A&O trademark held to be invalid
The Tallinn District Court has ordered the cancellation of the trademark A&O for goods in Class 16 of the Nice Classification on the grounds that it is descriptive (Case 2-05-23329, January 15 2008).
Estonian publishing company Eesti Entsüklopeediakirjastuse AS (EEK) is the owner of the trademark A&O for goods in Class 16. The trademark has been in use in Estonia since 1984. Another Estonian publishing company, AS TEA Kirjastus, published an Estonian version of the book The Seven Essentials of Woodworking under the name Puutöö A&O (which may be translated as 'Woodworking A&O').
On December 22 2005 EEK filed suit against TEA for trademark infringement, seeking the destruction of the books and claiming Ekr23,600 (approximately €1,500) in damages for loss of profits (ie, the amount that a licence to use the mark would cost). TEA counterclaimed for a declaration that the trademark A&O was invalid on the grounds that it:
- lacks distinctiveness;
- is descriptive; and
- is commonly used in everyday language and business practice.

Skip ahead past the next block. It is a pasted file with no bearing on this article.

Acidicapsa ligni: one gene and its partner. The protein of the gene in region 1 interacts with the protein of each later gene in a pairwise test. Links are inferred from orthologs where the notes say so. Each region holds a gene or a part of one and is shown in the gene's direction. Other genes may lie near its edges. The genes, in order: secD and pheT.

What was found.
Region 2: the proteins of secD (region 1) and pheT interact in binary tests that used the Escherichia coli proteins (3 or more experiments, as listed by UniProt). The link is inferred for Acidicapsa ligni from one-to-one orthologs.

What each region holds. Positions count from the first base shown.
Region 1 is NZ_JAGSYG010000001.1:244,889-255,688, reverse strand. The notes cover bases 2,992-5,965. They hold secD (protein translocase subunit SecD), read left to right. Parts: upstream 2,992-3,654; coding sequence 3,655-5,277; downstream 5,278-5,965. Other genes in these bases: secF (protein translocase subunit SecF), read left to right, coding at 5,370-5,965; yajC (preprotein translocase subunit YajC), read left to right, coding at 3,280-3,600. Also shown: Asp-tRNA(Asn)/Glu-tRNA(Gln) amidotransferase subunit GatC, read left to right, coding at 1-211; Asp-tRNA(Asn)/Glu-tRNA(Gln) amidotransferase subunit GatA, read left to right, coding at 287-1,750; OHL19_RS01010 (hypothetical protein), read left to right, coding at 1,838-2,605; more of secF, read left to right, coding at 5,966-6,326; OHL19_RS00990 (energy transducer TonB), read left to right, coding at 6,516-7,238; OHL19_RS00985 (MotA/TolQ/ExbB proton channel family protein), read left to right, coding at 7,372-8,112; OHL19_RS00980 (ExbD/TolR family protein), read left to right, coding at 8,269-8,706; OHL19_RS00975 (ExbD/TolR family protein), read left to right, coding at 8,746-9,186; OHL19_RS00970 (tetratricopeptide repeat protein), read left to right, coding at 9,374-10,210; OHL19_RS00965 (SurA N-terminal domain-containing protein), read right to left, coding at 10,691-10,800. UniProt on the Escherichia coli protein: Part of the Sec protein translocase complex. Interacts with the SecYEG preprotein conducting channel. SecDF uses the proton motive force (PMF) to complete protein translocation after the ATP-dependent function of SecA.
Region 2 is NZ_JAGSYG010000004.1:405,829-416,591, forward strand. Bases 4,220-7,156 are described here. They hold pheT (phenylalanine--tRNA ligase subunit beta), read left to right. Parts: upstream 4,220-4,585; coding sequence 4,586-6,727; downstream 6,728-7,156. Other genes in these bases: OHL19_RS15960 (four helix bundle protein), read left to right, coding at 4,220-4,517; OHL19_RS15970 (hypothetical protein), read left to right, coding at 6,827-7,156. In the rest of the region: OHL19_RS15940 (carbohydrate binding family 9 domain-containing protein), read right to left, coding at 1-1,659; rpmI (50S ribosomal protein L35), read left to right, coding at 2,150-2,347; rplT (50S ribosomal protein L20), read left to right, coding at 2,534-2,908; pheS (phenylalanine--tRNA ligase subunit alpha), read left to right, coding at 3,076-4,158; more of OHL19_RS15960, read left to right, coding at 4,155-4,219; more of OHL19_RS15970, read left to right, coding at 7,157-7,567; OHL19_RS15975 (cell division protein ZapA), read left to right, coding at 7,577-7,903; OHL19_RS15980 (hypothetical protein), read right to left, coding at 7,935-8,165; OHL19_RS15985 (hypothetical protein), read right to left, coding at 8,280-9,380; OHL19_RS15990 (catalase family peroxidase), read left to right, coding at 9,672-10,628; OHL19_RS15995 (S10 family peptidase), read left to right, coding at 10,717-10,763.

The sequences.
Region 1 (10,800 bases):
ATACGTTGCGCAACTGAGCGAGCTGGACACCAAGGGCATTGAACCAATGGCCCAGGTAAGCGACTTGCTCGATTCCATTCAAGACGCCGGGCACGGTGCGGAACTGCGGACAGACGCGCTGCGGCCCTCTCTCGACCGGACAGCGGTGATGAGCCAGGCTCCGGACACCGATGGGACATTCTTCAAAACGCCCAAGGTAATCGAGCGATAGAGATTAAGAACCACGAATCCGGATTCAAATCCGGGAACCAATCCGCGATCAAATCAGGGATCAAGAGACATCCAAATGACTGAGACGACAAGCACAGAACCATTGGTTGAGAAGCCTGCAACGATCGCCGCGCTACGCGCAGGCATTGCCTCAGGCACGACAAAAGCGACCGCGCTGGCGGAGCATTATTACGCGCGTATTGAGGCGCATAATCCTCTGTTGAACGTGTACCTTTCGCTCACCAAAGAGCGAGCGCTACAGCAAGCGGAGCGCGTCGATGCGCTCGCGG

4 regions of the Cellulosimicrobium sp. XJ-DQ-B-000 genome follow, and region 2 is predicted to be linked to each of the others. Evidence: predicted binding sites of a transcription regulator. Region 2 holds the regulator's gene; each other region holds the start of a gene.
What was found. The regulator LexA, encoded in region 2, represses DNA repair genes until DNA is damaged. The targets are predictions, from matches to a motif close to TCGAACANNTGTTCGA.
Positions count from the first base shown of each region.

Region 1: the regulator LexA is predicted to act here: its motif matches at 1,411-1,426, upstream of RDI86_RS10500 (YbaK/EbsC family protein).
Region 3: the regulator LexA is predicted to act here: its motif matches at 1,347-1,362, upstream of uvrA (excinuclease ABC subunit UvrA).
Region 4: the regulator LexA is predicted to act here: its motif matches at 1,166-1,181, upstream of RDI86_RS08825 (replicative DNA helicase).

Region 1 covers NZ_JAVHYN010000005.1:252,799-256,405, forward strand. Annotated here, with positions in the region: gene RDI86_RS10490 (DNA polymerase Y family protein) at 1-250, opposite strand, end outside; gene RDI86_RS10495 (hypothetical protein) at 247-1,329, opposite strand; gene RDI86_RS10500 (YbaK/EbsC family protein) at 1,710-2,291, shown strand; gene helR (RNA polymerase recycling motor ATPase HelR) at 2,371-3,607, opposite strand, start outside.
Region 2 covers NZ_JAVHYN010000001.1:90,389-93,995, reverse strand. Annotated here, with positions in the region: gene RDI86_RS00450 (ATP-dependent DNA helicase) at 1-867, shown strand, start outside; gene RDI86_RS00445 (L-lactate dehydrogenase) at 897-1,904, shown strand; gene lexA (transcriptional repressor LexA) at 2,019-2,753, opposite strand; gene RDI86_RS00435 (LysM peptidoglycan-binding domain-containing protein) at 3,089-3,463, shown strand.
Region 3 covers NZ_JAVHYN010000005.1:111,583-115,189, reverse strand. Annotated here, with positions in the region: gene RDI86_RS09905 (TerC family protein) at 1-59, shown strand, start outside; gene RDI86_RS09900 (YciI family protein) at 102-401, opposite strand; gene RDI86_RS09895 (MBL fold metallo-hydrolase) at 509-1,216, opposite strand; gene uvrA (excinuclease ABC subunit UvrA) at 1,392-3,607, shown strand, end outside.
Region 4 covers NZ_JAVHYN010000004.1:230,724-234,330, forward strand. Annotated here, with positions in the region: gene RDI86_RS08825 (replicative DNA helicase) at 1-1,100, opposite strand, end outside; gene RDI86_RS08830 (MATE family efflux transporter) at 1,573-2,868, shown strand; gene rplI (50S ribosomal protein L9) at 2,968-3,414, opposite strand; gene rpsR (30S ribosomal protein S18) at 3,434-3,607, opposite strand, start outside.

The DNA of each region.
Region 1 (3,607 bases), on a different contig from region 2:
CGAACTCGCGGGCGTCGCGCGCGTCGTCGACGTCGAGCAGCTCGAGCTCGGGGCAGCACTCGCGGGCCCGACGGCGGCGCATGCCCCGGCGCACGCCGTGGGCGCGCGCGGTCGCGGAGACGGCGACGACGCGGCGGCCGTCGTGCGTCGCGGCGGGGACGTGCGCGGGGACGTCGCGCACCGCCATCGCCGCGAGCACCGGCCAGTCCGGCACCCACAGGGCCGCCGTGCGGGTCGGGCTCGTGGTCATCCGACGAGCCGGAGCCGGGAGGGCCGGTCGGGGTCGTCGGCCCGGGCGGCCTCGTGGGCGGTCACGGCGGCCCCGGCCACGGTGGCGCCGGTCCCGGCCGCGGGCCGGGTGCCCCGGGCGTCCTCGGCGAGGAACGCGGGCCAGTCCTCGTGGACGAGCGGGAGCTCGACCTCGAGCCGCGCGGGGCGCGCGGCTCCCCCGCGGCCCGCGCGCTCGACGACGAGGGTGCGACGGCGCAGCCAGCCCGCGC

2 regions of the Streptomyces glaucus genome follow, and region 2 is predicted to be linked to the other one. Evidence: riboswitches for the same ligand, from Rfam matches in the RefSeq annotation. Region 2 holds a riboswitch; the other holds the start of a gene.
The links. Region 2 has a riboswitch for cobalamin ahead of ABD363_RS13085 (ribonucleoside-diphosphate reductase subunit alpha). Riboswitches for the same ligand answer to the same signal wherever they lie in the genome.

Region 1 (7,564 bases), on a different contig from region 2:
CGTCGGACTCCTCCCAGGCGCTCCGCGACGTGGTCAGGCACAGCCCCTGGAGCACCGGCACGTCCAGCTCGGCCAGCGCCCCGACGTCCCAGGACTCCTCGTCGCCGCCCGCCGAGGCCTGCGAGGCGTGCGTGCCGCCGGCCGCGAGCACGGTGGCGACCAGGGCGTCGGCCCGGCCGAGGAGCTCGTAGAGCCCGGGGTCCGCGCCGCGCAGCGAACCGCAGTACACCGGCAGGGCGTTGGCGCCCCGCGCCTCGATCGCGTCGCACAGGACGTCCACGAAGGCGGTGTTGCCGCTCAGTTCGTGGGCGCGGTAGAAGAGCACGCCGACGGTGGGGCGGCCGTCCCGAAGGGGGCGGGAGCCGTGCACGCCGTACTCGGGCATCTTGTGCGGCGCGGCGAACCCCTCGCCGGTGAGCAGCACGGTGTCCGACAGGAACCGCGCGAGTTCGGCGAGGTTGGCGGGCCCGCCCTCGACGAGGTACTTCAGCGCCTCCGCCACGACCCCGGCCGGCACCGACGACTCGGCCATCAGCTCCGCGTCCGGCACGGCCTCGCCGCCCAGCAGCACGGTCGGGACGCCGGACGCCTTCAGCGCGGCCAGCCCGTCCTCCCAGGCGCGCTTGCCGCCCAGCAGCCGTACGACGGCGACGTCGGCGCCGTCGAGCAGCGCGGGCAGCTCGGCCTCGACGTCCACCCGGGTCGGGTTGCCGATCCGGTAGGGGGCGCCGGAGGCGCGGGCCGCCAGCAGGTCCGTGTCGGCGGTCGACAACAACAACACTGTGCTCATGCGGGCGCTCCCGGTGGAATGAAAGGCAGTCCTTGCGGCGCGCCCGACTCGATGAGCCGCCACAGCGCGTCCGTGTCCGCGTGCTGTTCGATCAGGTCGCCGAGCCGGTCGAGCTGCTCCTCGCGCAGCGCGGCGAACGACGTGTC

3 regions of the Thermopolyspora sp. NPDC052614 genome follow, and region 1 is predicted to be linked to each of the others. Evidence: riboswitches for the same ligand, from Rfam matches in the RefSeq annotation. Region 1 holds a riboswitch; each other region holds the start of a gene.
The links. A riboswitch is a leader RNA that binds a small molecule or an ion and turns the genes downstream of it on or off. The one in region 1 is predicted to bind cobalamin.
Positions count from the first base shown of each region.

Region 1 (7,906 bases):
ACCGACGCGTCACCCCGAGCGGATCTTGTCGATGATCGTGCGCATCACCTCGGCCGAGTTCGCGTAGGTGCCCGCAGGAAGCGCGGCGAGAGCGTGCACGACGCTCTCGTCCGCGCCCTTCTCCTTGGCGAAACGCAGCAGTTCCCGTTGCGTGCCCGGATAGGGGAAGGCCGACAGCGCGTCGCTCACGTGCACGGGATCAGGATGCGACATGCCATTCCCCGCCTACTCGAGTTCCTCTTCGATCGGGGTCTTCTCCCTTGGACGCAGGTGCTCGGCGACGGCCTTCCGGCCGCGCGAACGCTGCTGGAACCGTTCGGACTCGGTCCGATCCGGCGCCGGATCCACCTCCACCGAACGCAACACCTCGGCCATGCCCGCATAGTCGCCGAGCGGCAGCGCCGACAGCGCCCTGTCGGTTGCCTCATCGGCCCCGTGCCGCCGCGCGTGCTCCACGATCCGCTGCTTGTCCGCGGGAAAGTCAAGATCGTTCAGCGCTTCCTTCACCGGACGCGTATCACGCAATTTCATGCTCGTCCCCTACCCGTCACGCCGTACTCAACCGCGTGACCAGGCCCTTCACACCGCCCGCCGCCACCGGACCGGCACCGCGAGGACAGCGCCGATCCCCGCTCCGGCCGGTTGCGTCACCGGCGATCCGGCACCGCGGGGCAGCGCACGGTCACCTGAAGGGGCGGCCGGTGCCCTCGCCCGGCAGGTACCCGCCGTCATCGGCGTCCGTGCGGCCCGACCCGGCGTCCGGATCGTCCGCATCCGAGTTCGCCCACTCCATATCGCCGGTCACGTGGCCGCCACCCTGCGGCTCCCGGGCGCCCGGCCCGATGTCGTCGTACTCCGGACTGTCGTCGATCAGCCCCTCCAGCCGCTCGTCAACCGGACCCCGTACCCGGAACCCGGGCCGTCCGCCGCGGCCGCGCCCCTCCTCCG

TEA stated that the term 'A&O' was used in the Bible to describe something of the utmost importance.
On March 19 2007 the Harju County Court upheld EEK's claim and dismissed TEA's counterclaim. The court found that although A&O is used in everyday language, it does not describe the characteristics of the relevant goods in Class 16. The court was not convinced that the term 'A&O' was used in business practice, since its use was mainly based on licences obtained from to EEK.
Therefore, the court found that TEA had infringed EEK's rights in the A&O trademark by publishing a book entitled Puutöö A&O. The court ordered that TEA cease the infringement and pay Ekr23,600 in damages and Ekr52,900 in legal costs to EEK. The court also ordered the destruction of all unsold copies of the book.
TEA appealed to the Tallinn District Court. The court held that the term 'A&O' in the title of the book described the fact that the publication contained the most important information on the subject matter discussed in the book. The court also found that the term 'A&O' had been used for several handbooks since as early as 1937. The court thus concluded that the A&O mark lacked distinctiveness, was descriptive and was commonly used.
Therefore, the Tallinn District Court:
- reversed the first instance decision;
- cancelled the mark A&O;
- dismissed EEK's trademark infringement action; and
- ordered EEK to pay Ekr60,000 (approximately €3,835) in legal fees to TEA.
EEK has filed a cassation appeal with the Supreme Court. Whether the Supreme Court will grant leave to appeal remains to be seen.
Almar Sehver, AAA Legal Services, Tallinn
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